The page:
Achieve financial goals
Setting financial goals helps you take control of money and your life, but how do you achieve this? Your goals can be as simple and short term as you like, but it’s also worth including some long term ones to help you achieve your goals. Setting goals helps you to identify priorities, giving you a better idea of what you’ll need to do on a daily basis. Your goals should be meaningful to you, so take the time to think about what you want out of life.
How to set your goals
Be specific, realistic, and write down your goals. Keep each one simple and be SMART:
S – Specific – outline exactly what you want to achieve
M – Measurable – how you will quantify your progress as you go
A – Achievable – it must be something that you can achieve, even if it’s a bit of a stretch
R – Realistic – again, it must be something you are capable of actually achieving given the resources you have available
T – Timeframe – set a deadline as committing to meeting it is how you get things done
- Set some big goals – like buying a home in the next five years or saving for your retirement (this could be your biggest goal of all).
- Set some smaller goals to help you get there – like saving for a deposit or paying off your credit cards.
Saving and paying off debt
Some common financial goals include paying off debt and building up your savings.
- If you have a high interest debt such as credit card or hire purchase arrangement, your main goal should be to pay it off first and as quickly as possible. This could involve restructuring your debt into lower interest loans, transferring the balance of high interest credit cards to an interest free option and setting a goal to pay it off before the end of the interest free period.
- Having an emergency account with two to three months income in it can help you and your family if anything unexpected happens. It’s a good idea to keep this account separate from your normal everyday bank account so you are not tempted to dip into it.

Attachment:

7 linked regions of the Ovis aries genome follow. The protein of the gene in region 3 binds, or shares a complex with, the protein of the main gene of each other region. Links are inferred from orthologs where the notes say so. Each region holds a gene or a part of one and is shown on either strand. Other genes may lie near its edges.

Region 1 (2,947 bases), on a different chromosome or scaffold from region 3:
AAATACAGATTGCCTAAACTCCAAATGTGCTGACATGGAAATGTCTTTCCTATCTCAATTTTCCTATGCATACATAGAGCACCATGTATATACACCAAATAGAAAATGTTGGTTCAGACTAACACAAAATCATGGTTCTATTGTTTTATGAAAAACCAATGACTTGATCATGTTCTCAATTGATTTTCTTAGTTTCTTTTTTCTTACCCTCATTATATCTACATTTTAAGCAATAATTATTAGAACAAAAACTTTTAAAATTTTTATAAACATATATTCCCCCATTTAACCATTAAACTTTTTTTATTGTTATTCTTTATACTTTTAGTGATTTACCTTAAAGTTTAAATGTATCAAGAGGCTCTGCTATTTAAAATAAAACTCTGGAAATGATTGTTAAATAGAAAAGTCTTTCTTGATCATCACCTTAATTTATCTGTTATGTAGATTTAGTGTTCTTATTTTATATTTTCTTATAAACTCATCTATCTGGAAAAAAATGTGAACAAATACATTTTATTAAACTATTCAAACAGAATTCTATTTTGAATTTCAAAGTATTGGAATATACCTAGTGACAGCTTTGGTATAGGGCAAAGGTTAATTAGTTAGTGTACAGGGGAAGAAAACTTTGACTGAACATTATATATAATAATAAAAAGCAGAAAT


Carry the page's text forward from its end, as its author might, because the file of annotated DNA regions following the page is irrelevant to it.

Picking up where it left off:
- If you have a mortgage and can afford to increase your repayments, do so. By simply overpaying each month you can save thousands in interest and pay off your loan early. It’s also a good idea to have an account where you can redraw any overpayments. You could keep your emergency savings in here, reducing the interest you pay on your loan.
- The earlier you start saving for your retirement the better. Even a small amount saved every week or month can add up to a lot over time.
Actions to achieve your financial goals
Having goals is great, but unless you take action to achieve them they are worthless. For example:
- If your goal is to save for a house deposit, your action may be to open a savings account by next pay day and deposit $50 a week into this new account.
- If you pay your mortgage monthly, your goal could be to change to fortnightly repayments of at least half the amount you were paying each month. This will pay off your mortgage faster and save on interest.
Review your goals
Set a regular reminder in your diary or calendar to review your progress. When you achieve financial goals, celebrate then set yourself a new one!
New Year is a great time to think about your goals – write them down!
Tip: Research shows that if you write down your goals and review them regularly, you’re more likely to achieve them.
If you would like to talk to the team BSN & Co. We can help you plan and achieve your financial goals.